Ram Singh Malam

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Ram Singh Malam[a] was a navigator, architect and craftsman from 18th century Kutch region (now Kutch district, Gujarat) of India. When his ship got wrecked on a voyage, he was rescued by a Dutch ship which brought him to Holland. He learned several European craft skills there, which were introduced to Kutch upon his return. Despite being patronised by the ruler of Kutch for whom he built palaces including Aina Mahal and memorials, he is celebrated as a maritime folk hero whose artistic influence is still found in the region.

Early life

Ram Singh Malam was probably born in Okhamandal[b] region at the beginning of 18th century in a Wagher caste and started seafaring from an early age.[1][2][3][4]

At a young age, he lost his ship in a storm during a voyage to Africa and was rescued by a Dutch ship on the way to Holland (now Netherlands).[2][3] On the way, they were attacked by pirates but survived. He reached Holland with them and stayed for around 18 years.[3] There, he learned several European craft skills including glassblowing, architecture, stone carving, clock making, tile work, enamel work, gun-casting and foundry work.[1][4][5][6]

Return to India

He returned to India when he was in his thirties[2][3] and met several princes, but none were interested in his skills. He went to Mandvi in Kutch where his skills were appreciated by the locals. There, he met the Jadeja ruler of Kutch, Maharao Lakhpatji, in Bhuj who took him into service. He established a workshop of enamel work at his palace and the craftsmen in gold and silver all over the state were invited to learn from him.[2][5][7][8] When Lakhpatji sent an army against Sumraji Thakore of Tera Fort to subdue the revolt, he used the artillery set up by Ram Singh Malam. It was the first recorded use of the artillery power in the history of Kutch.[9]

With the help of the Maharao, he visited Europe twice to hone his skills. Along with some apprentices, he is said to have visited Venice and Austria. When he returned, he established a cannon foundry as well as tiles and glass factories near Mandvi where the sand suitable for production is found. There, he made clocks and minutely copied patterns of European models and figures.[7][5][8][4] He also established a handicraft school in Bhuj.[5] He was granted an estate of Kalyanpur village near Mundra by the Maharao for his service. He died of old age.[2][5][10][11]

Architecture and legacy

Ram Singh Malam is celebrated as a maritime folk hero and songs written on him are still sung in coastal regions of Gujarat.[5] His influence on the architecture and decoration of Kutch can be still found.[1] His technique of enamel work is now known as 'Kutch work'. The pieces created in his workshop are now housed in various museums.[3]

He designed and decorated Aina Mahal (lit. Palace of Mirrors) in Bhuj for the Maharao Lakhpatji which cost eight million koris. It was built in Indo-European style and decorated with glasses, mirrors and China tiles and also had a pleasure hall; the palace is now converted into a museum storing a "europeanerie"[c] collection including clocks, wares, mechanical toys, paintings and pictures.[12][13][4] He also designed the Old Palace built in Mandvi and the memorial cenotaphs of Deshalji and Lakhpatji in Bhuj.[2] These constructions demonstrate European influence in design and decoration. His characteristic sign in the architecture was merrymaking dutch boys with wine bottles and cups from whom he learned his skills. These buildings were damaged in the subsequent earthquakes.[2][5][6][10]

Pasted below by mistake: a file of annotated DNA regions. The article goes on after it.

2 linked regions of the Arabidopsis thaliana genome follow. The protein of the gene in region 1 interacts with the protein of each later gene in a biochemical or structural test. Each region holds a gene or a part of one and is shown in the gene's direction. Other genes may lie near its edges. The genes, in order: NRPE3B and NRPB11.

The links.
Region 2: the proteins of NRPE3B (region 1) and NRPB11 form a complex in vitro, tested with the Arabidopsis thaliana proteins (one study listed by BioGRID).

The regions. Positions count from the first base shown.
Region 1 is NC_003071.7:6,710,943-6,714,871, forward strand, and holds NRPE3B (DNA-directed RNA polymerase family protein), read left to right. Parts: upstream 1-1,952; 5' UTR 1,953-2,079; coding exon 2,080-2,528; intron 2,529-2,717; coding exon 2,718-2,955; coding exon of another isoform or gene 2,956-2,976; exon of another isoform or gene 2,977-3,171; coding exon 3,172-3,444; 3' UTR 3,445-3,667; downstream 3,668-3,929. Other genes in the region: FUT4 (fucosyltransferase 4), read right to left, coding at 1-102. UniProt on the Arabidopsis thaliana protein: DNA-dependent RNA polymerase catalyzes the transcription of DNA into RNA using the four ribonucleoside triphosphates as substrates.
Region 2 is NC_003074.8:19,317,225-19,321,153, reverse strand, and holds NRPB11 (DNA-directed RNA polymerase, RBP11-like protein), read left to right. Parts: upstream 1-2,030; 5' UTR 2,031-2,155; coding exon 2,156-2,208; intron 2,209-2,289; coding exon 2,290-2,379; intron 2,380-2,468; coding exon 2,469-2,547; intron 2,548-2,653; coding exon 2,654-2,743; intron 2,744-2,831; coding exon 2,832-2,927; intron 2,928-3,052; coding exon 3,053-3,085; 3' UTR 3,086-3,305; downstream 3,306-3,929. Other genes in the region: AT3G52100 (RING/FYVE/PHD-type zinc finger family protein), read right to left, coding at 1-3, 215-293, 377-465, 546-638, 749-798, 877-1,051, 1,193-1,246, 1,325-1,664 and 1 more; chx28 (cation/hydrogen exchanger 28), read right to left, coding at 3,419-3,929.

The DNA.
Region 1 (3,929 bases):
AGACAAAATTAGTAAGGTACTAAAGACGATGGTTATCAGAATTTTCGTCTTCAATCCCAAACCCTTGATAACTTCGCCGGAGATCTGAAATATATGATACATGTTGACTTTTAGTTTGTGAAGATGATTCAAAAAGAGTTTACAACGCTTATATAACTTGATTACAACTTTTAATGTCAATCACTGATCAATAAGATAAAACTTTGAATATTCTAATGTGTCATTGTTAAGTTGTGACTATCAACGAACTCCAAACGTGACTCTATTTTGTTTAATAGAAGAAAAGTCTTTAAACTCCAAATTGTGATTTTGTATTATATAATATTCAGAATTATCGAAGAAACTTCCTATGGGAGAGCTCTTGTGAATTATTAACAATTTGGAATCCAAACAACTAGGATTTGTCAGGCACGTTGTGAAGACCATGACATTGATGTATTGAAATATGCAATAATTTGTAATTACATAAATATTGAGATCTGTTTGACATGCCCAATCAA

1. ^ Alternative names include Ramsinh and Ramsang Malam. Malam literally means navigator.
  2. ^ Now part of Devbhoomi Dwarka district, Gujarat
  3. ^ An 18th century obsession of European things among the Indian nobles is called "europeanerie".


  1. ^ a b c Rushbrook Williams 1958, p. 138.
  2. ^ a b c d e f g Sastri, K. A. Nilakanta (1959). "Ram Singh Malam of Mandvi". Journal of the Assam Research Society. Kamarupa Anusandhan Samiti (The Assam Research Society). XIII: 19–21. OCLC 565646864.
  3. ^ a b c d e Parikh, Pravinchandra (January 2002). Thaker, Dhirubhai (ed.). ગુજરાતી વિશ્વકોશ [Gujarati Encyclopedia] (in Gujarati). XV. Ahmedabad: Gujarati Vishwakosh Trust. p. 806. OCLC 248968453.
  4. ^ a b c d Jethi, Pramod; London, Christopher W. (2000). "A Glorious Heritage: Maharao Lakhpatji and the Aina Mahal". In London, Christopher W. (ed.). The Arts of Kutch. Mumbai: Marg Publications and National Centre for the Performing Arts. pp. 48–61. ISBN 8185026483. OCLC 44835875 – via EBSCOHost.
  5. ^ a b c d e f g Vashi, Ashish; Mehta, Harit (2010-02-20). "Gujarati Sindbad built Aina Mahal". The Times of India. Retrieved 2019-02-07.
  6. ^ a b Mehta, Makrand (2009). "Ports and Maritime Trade of Kutch". History of International Trade and Customs Duties in Gujarat. Vadodara: Darshak Itihas Nidhi. p. 55. OCLC 439922062.
  7. ^ a b Rushbrook Williams 1958, pp. 138-139.
  8. ^ a b Gazetteer of the Bombay Presidency: Cutch, Palanpur, and Mahi Kantha. Printed at the Government Central Press. 1880. pp. 116, 143. This article incorporates text from this source, which is in the public domain.
  9. ^ Lethbridge, Roper (1893). The Golden Book of India: A Genealogical and Biographical Dictionary of the Ruling Princes, Chiefs, Nobles, and Other Personages, Titled Or Decorated, of the Indian Empire. London: Macmillan. p. 274. OCLC 3104377.
  10. ^ a b Rushbrook Williams 1958, p. 140.
  11. ^ "કચ્છમાં છેક અઢારમી સદીમાં ઉદ્યોગ સ્થાપવાનું સપનું માલમે જોયું હતું" [A Malam had dreamed an establishment of the industry in Kutch in 18th century]. NavGujarat Samay (in Gujarati). 2018-08-22.
  12. ^ Rushbrook Williams 1958, pp. 140-142.
  13. ^ Watson, Paul (2001-02-11). "Treasures of India's Royal Past Among Quake Losses". Los Angeles Times. ISSN 0458-3035. Retrieved 2019-03-26.


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